Linux Apps

The Top 5 Google Drive Clients for Linux

Best Linux Google Drive Clients
Written by Martins D. Okoi

Google Drive allows users to store and share files; to edit documents (using Google Docs), spreadsheets (using Google Sheets), and presentations (using Google Slides) with collaborators and each account comes with 15 GB of free storage (Google Photos and Gmail included). As awesome as it is, Google is yet to provide an official client app for Linux.

We have covered desktop client apps that you can use in the meantime, but because you might have missed a couple of them we have decided to compile the top 5 into a list for you to review. Today, therefore, we bring you the Top 5 Google Drive Clients for Linux.

1. Grive2

Grive2 is an independent open source implementation of Google Drive’s client for Linux.

Grive2 - Google Drive Desktop Client for Linux

Grive2 – Google Drive Desktop Client for Linux

It is written in C++ and interacts with Google Drive via its REST API. It features single directory synchronization, dry-sync, and partial sync.

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After downloading it, run it to begin syncing and you’ll be good to go.

2. CloudCross – Multi-Cloud Client

CloudCross enables the synchronization of local files and directories across several cloud services.

It features support for Google drive, Cloud Mail, and Microsoft’s OneDrive; an optional direct file upload via URL, and automatic bidirectional document conversion from MS Office and Open Office document format to Google Docs.

  Grive2 - An Alternative Google Drive Desktop Client for Linux

3. RClone – Rsync for Cloud Storage

Rclone is a command line-based synchronization app for directories. Apart from being an excellent desktop client app for Google Drive, you can sync it with your Amazon S3, Dropbox, and Yandesk accounts, among others.

Rclone features one-way directory sync, syncing between two different accounts, an encryption e.t.c.

4. google-drive-ocamlfuse

Don’t be frightened by the name, google-drive-ocamlfuse is a CLI fuse-based filesystem backed by Google itself, and with it you can perform directory operations on your Google Drive account.

It features syncing with multiple accounts, access to Google Drive’s trash directory, and read-only access to Google docs, sheets, and slides.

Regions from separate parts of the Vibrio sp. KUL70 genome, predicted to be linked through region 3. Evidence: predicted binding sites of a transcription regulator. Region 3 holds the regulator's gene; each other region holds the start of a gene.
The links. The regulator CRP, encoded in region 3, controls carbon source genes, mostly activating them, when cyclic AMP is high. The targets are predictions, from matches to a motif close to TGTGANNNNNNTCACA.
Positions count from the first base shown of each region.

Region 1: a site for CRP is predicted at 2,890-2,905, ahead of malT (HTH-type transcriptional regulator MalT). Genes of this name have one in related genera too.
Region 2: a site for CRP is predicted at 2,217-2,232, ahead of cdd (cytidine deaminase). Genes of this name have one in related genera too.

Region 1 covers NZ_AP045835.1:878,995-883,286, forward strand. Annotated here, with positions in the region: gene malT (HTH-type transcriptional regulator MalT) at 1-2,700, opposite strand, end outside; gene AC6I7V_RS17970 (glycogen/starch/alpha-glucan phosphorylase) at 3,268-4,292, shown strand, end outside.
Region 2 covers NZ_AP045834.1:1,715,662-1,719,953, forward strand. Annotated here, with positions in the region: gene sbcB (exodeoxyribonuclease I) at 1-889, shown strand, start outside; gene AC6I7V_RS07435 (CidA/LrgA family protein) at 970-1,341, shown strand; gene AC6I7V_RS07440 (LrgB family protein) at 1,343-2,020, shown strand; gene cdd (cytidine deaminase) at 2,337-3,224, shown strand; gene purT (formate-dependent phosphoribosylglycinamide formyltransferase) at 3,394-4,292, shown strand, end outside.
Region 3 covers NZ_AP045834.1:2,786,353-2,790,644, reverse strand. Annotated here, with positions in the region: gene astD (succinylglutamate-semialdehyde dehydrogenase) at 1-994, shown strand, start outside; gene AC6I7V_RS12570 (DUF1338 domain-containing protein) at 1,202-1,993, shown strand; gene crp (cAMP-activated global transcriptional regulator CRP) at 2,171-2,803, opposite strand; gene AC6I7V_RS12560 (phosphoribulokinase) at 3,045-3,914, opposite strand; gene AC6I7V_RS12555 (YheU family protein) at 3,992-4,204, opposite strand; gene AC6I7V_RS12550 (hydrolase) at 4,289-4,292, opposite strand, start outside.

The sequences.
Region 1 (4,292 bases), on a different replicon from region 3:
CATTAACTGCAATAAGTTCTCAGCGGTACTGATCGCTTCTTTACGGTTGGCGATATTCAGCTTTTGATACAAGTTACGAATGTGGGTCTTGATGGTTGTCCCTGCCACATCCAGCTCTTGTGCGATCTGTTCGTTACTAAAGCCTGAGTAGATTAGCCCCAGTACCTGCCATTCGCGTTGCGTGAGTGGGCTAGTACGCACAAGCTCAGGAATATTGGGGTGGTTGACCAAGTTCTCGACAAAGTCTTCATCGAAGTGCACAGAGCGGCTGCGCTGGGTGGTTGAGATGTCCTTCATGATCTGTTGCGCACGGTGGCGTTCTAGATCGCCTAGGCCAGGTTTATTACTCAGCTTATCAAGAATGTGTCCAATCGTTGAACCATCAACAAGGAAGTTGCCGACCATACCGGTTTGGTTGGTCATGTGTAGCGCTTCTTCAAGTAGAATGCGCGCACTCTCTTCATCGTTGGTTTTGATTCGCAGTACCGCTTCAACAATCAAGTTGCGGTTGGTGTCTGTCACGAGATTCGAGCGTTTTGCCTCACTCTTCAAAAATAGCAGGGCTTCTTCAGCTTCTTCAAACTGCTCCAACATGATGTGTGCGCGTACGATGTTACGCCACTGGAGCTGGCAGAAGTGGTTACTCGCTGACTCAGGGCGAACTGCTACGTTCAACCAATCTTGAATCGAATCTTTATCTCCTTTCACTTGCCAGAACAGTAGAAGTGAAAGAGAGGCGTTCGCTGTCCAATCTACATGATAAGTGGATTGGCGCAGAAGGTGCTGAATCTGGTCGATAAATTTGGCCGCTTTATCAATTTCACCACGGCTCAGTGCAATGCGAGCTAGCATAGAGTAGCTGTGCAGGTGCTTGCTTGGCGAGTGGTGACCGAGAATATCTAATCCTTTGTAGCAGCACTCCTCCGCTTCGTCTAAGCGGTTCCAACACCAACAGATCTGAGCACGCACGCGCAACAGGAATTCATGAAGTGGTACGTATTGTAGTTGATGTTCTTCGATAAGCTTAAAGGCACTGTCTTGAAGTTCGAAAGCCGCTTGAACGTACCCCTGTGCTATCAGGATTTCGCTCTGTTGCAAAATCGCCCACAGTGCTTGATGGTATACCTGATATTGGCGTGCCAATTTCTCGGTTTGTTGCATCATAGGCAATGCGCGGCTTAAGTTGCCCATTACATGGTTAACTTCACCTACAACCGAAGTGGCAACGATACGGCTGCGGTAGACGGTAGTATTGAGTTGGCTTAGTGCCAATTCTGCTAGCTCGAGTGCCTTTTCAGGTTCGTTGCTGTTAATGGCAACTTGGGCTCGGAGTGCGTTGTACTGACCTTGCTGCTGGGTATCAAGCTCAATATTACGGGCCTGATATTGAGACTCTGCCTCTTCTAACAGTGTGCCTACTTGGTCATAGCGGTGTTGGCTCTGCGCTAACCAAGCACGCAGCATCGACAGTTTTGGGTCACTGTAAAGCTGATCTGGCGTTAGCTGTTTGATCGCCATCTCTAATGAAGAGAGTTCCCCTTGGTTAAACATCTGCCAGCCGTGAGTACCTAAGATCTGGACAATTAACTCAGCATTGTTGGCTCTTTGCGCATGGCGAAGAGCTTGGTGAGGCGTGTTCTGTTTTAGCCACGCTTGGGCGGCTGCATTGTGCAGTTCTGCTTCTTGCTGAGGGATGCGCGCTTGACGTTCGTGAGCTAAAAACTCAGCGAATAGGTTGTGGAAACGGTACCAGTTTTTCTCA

5. GoSync

GoSync is a GUI-enabled Google Drive client for Linux. It is written in Python and released under the GNU General Public License 2. It has not been perfected enough to compete with Google Drive clients on Windows, for example, but it gets the job done.

It features an automatic regular sync every 10 minutes which although cannot be turned off, can be paused. As a GUI app, it shows you how much storage you have left on your Google Drive and the type of files occupying the space.

So there you have it guys. The top 5 Google Drive clients for Linux. Are there any apps you think should have made it to the list instead? Add your suggestions to the comments section below.

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About the author

Martins D. Okoi

Martins Jr. (Dillivine) Okoi is a graduate of Computer Science with a passion for Linux and the Open Source community. He works as a Web designer & developer, technical writer, and programmer.

  • Nice one.
    I will give the app a test-drive. Thanks

  • liberodark

    Have send message but is not visible for what ?

  • Thanks for your suggestion. I will try it out before the week runs out.

  • An excellent suggestion Tom. Thanks!
    I’ll try it out and see.

  • Geoff M

    meh, returns an error message when trying to auth

    • Martins Divine Okoi

      Which of the apps?

  • Martins Divine Okoi

    Interesting! In the beauty of open-source and workmanship.

    I’ll definitely look this up and share my thoughts soon. Stay tuned and add your pending updates as soon as possible 😉

  • Martins Divine Okoi
  • Martins Divine Okoi

    Hello @disqus_91EVXRvMiy:disqus,
    Still with us?

    • Giles

      Still here. The project is in pretty good shape but I have not added the planned features yet. I’m currently working on replacing PyDrive’s dependency on Google API client library with requests in order to support a user with raspberry pi and limited memory. It’s good fun and going well, but has set back planned new features.

      • Martins Divine Okoi

        Alright.
        Happy to hear things are going “nearly” as planned at least.
        When you reach a milestone goal feel free to hit me up for a review.

        All the best!

        • Giles

          Will do, many thanks.

  • Fatriff

    Really? Where have you been looking? I’ve been syncing my Drive and Photos for at least 6-7 years.

    • Giles

      Perhaps I am a little late to the party. What tool do you use? I’ve tried a number of those in the original post and they do not handle duplicates. In my photos there are lots of duplicate file names in a given month folder from the early days of digital photography since early cameras did not preserve the photo number too well.

      Its worth taking care that you are backing up everything you really want. If you have the duplicates issue then the tools I tried silently throw away all the duplicates.

      Even if you don’t have duplicates you will not be backing up any edits you make in Google Photos or any images/movies generated by Google Photos. See https://kunnas.com/google-photos-is-a-disaster/ for a good discussion on the failings of Drive and Photos integration.

  • Giles

    OK, just tried this and it beats Google’s own sync. Not free, but a reasonable one off license fee.

    I shall be dropping further development of my gphotos-sync :-).

    • Martins Divine Okoi

      Bon voyage 🙂

  • Martins Divine Okoi

    Sure! Holla at me when you’ve reached a milestone you feel is worth reviewing